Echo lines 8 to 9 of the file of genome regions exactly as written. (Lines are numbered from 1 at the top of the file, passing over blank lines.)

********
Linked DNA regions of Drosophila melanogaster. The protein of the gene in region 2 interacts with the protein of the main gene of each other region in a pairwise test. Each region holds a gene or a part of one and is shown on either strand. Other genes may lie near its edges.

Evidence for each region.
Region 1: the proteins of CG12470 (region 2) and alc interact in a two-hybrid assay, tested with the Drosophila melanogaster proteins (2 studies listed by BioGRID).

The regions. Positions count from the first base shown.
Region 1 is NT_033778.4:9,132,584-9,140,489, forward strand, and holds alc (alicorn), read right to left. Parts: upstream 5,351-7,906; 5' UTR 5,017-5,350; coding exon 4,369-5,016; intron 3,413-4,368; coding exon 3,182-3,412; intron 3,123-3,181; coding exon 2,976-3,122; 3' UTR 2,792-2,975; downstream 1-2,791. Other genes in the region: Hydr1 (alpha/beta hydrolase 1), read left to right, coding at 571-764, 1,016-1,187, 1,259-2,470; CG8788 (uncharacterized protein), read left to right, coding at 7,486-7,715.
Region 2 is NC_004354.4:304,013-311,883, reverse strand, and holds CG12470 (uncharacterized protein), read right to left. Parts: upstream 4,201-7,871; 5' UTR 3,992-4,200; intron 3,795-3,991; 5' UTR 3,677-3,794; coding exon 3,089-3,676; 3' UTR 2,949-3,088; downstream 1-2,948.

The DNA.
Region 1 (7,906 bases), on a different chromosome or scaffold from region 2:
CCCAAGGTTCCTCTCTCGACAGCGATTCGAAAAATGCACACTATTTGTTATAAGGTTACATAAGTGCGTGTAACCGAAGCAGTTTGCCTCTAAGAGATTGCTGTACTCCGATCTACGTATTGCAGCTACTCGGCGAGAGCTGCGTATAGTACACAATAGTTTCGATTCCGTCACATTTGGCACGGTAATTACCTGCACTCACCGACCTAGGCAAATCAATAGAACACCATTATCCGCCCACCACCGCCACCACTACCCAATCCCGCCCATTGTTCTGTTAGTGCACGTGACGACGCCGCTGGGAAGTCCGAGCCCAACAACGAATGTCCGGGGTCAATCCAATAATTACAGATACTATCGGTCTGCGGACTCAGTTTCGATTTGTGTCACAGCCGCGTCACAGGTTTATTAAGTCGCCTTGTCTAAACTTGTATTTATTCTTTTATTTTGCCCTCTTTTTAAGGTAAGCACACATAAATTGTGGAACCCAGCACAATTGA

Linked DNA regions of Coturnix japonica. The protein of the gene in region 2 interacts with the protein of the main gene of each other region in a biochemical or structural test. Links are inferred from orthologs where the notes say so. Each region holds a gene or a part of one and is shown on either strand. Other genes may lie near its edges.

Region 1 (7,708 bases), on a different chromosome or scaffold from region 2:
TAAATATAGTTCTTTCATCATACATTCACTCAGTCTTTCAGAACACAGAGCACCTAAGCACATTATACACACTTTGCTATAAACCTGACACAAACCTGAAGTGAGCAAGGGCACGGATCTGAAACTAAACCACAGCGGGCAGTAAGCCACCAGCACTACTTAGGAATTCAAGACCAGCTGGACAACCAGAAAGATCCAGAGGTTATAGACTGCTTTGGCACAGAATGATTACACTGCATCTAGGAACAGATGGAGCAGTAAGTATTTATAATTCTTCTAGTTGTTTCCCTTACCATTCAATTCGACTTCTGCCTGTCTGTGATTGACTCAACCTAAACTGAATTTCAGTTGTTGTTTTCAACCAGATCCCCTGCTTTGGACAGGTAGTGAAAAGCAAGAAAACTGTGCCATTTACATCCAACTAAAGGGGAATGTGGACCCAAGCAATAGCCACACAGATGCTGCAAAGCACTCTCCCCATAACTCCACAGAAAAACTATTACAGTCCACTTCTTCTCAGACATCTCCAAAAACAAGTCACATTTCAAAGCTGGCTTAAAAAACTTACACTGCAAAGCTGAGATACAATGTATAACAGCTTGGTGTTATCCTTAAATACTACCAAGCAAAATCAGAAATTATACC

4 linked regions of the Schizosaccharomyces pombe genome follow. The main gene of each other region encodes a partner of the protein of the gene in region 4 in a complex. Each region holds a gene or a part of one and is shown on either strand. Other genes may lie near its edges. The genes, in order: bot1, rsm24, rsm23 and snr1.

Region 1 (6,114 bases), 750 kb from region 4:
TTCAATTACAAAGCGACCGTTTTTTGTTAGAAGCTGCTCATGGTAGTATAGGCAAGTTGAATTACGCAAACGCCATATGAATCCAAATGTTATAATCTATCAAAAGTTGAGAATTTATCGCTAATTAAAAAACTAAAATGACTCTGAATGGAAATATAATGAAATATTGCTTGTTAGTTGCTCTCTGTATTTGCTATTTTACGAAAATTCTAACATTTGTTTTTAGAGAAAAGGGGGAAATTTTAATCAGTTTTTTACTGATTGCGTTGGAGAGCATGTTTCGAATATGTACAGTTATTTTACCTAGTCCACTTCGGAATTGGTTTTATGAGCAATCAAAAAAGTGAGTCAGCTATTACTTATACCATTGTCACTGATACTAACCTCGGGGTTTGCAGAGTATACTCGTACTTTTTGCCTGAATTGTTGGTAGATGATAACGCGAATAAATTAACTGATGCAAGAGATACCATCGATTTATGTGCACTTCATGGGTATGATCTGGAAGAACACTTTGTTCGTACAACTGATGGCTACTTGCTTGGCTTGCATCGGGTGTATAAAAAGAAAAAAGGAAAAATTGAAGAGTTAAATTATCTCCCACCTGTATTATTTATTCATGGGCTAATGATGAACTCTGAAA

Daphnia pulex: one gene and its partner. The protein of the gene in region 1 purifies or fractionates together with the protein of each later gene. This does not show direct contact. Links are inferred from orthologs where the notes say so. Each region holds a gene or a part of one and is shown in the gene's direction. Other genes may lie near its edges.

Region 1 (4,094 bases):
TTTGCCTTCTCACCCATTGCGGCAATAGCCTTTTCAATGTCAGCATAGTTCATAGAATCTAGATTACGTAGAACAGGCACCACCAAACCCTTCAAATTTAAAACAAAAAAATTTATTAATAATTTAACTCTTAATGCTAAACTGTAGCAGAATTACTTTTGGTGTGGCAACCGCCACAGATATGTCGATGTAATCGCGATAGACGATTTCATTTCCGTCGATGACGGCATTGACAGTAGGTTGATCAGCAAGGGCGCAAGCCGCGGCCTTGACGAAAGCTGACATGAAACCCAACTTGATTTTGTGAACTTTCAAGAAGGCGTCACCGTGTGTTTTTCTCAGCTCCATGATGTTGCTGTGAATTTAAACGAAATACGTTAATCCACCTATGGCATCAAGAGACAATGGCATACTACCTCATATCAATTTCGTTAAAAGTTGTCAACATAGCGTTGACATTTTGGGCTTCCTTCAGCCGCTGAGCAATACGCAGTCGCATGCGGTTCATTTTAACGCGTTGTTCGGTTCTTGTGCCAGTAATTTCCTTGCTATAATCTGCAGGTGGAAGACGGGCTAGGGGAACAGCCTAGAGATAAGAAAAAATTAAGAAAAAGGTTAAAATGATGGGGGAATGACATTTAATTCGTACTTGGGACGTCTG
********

Region 1 (7,906 bases), on a different chromosome or scaffold from region 2:
CCCAAGGTTCCTCTCTCGACAGCGATTCGAAAAATGCACACTATTTGTTATAAGGTTACATAAGTGCGTGTAACCGAAGCAGTTTGCCTCTAAGAGATTGCTGTACTCCGATCTACGTATTGCAGCTACTCGGCGAGAGCTGCGTATAGTACACAATAGTTTCGATTCCGTCACATTTGGCACGGTAATTACCTGCACTCACCGACCTAGGCAAATCAATAGAACACCATTATCCGCCCACCACCGCCACCACTACCCAATCCCGCCCATTGTTCTGTTAGTGCACGTGACGACGCCGCTGGGAAGTCCGAGCCCAACAACGAATGTCCGGGGTCAATCCAATAATTACAGATACTATCGGTCTGCGGACTCAGTTTCGATTTGTGTCACAGCCGCGTCACAGGTTTATTAAGTCGCCTTGTCTAAACTTGTATTTATTCTTTTATTTTGCCCTCTTTTTAAGGTAAGCACACATAAATTGTGGAACCCAGCACAATTGA